Sunday, January 18, 2009


Kori Seki, an old classmate and good friend of mine who worked in the California housing market, has shared some of his thoughts on how we can revive the economy. In particular, he called for less restrictive building codes, pointing to old buildings that have lasted the test of time despite being built before the current array of strict building codes. He also argued for lowering property taxes to make it more affordable to build, buy, or own a home. These are certainly good points worth exploring in this economy.

One of the perennial challenges of a democracy and capitalism is balancing the need to protect people from unnecessary harms—including harms from themselves—through regulations like building codes, and trusting people—and the market—enough to refrain from overregulation. Similarly, on one hand we need taxes to fund important government spending, but we shouldn’t bite the hand that feeds by overtaxing a dwindling tax base.

At the risk of oversimplifying ideologies, I suppose that’s why there’s this constant tug between pro-regulation Democrats who want to fund health, education, and welfare, and fiscally conservative Republicans who want to deregulate as much as possible.

Let’s not forget, though, that a big cause of the current economic meltdown was the LACK of regulation in the financial markets.

It’s so hard to come up with a definitive answer that strikes the right balance. The new global market is making it incredibly difficult not only to be competitive, but also to understand what’s happening and where things are going. While I’m not a communist, Karl Marx certainly had it right when he predicted that capitalism run amuck would run society amuck.

Furthermore, while this quickly evolving market calls for flexible and adaptive governance, we must balance the need for swift action with the need for prudent deliberation. There’s no sense in rushing into yet another maelstrom. This need for balance between haste and prudence is also difficult to strike. But strike the balance we must.


Galvin Deleon Guerrero said...

Another good friend of mine and an old classmate, Craid Sonoda, commented on this as follows:

"Actually the cause of the current economic meltdown was not the lack of regulations but the pull back of lending requirements set up by a free market system that regulated themselves. The reduction in lending requirements was spearheaded by the Democrats, like Rep. Barnett Frank, who believed that such requirements were inherently racist because they prevented minorities from obtaining home financing in the same numbers as whites. So then credit score and income were not as important as the color of your skin in obtaining a home loan. More people could purchase homes and therefore home prices rose, demand increased, and the snowball started to roll."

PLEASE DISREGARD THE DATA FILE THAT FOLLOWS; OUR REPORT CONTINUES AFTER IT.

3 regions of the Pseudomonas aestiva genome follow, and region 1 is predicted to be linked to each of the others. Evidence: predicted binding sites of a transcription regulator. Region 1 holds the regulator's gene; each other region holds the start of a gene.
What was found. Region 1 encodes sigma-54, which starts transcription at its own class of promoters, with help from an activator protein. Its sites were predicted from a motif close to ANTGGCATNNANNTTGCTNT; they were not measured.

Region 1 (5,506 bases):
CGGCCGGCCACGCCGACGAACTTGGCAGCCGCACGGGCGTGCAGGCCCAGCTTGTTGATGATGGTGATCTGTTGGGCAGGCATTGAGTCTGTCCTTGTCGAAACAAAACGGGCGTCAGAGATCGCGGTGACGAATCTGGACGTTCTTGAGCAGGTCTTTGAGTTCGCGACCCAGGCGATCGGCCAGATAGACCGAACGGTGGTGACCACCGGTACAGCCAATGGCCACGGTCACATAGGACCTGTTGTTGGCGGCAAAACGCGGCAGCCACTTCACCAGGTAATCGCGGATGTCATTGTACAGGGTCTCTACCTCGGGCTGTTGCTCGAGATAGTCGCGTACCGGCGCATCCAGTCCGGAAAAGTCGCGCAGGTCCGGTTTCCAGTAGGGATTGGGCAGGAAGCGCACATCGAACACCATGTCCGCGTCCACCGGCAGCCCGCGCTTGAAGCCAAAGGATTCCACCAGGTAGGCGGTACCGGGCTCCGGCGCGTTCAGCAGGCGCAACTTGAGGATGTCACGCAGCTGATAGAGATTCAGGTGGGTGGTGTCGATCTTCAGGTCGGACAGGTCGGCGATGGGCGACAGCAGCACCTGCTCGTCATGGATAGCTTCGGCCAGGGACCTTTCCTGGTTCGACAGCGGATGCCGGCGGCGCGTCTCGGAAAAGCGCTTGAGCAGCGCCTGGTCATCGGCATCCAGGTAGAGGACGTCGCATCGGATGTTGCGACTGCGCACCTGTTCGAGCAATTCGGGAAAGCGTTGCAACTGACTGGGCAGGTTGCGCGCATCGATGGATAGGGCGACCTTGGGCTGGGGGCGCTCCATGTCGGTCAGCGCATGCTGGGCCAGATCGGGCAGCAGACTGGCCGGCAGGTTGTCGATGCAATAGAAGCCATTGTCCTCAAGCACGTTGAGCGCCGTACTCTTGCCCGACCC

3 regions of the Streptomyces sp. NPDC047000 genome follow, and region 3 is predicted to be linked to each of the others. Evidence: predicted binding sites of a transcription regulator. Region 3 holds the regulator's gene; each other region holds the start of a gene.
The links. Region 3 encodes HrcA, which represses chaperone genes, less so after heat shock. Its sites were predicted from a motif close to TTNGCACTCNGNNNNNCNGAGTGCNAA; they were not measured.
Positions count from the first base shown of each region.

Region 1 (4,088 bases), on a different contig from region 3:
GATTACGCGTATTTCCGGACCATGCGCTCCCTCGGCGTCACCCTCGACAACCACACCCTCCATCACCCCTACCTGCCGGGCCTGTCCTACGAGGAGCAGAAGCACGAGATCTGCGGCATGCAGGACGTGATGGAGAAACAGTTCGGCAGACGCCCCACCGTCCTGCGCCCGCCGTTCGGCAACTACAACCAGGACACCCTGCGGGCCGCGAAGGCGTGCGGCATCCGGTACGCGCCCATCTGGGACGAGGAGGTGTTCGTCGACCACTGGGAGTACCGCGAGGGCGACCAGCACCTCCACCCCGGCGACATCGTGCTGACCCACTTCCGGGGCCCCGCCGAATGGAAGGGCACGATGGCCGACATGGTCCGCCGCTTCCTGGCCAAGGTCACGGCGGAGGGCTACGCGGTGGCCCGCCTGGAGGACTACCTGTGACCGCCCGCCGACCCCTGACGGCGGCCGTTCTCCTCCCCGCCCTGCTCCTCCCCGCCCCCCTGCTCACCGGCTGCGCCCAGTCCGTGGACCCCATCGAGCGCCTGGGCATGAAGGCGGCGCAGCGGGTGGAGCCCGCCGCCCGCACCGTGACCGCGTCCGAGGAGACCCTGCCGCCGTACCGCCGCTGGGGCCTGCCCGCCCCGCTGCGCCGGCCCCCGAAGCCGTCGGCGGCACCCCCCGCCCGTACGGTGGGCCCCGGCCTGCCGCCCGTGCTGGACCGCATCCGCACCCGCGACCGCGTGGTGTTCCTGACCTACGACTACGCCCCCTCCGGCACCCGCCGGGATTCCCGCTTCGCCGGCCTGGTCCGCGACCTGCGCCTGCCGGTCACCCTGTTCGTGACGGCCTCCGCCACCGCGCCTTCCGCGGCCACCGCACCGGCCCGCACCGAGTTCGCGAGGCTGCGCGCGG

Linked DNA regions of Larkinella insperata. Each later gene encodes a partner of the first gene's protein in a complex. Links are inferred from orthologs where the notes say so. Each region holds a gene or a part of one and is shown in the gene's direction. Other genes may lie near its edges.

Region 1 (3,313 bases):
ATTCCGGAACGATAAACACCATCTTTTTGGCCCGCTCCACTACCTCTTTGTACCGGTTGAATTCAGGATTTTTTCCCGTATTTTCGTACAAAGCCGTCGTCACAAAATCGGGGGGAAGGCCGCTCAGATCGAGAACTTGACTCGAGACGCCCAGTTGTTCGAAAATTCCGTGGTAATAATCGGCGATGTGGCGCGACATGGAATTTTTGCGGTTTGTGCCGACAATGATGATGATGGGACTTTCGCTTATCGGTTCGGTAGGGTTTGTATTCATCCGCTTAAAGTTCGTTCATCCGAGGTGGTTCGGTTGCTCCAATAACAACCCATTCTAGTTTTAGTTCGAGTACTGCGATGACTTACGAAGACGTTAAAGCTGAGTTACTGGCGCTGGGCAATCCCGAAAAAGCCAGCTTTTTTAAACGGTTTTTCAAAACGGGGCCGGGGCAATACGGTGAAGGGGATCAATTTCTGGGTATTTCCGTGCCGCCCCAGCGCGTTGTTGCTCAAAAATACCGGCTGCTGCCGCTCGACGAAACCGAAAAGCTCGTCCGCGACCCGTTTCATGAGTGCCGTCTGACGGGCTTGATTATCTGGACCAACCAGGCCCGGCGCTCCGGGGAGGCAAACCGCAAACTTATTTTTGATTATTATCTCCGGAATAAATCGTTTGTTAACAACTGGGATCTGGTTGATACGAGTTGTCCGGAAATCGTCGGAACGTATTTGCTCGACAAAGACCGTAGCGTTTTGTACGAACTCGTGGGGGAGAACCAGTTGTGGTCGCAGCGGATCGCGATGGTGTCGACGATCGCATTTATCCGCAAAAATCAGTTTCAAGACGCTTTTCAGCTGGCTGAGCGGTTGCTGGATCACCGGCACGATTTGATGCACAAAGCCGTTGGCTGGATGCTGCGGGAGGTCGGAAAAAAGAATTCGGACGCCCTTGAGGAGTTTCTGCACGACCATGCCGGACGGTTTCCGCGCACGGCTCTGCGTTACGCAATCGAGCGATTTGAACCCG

See my reponse above.

Galvin Deleon Guerrero said...

Citing just one cause or finding one scapegoat for the subprime mortgage crisis might be too simplistic. It was, after all, both the Clinton AND the Bush administrations that wanted to increase home ownership. Generally speaking, though, the lack of regulation laid the foundation for the crisis. Even the Securities and Exchange Commission admitted that “failures in a voluntary supervision program for Wall Street’s largest investment banks had contributed to the global financial crisis” (NYT, 09.26.08).

Furthermore, it was Republican Senator Phil Gramm and Republican Representative James Leach who spearheaded the 1999 repeal of the Glass-Steagall Act, which for many years had safeguarded against conflicts of interest in the financial sector by separating commercial banks and investment banks. And while President Clinton signed off on the act’s repeal, President Bush made matters worse by leaning on Fannie Mae and Freddie Mac to issue high risk loans, going so far as to fire their chief regulator in 2003 for publishing a report that cautioned against such high risk loans. To be fair, though, Bush acknowledged that, “Our 21st century global economy remains regulated largely by outdated 20th century laws” (President Bush’s Address to the Nation, September 24, 2008).

As with many government initiatives, both liberal and conservative, everyone meant well. Everyone wanted to increase home ownership, and the housing boom was great for the economy. However, we must remember to always balance our demand for government action (or in this case, inaction) against the need for prudent deliberation. As Karl Marx so aptly put it, “The road to hell is paved with good intentions.” Alas, here we are, on this road trip of good intentions gone awry.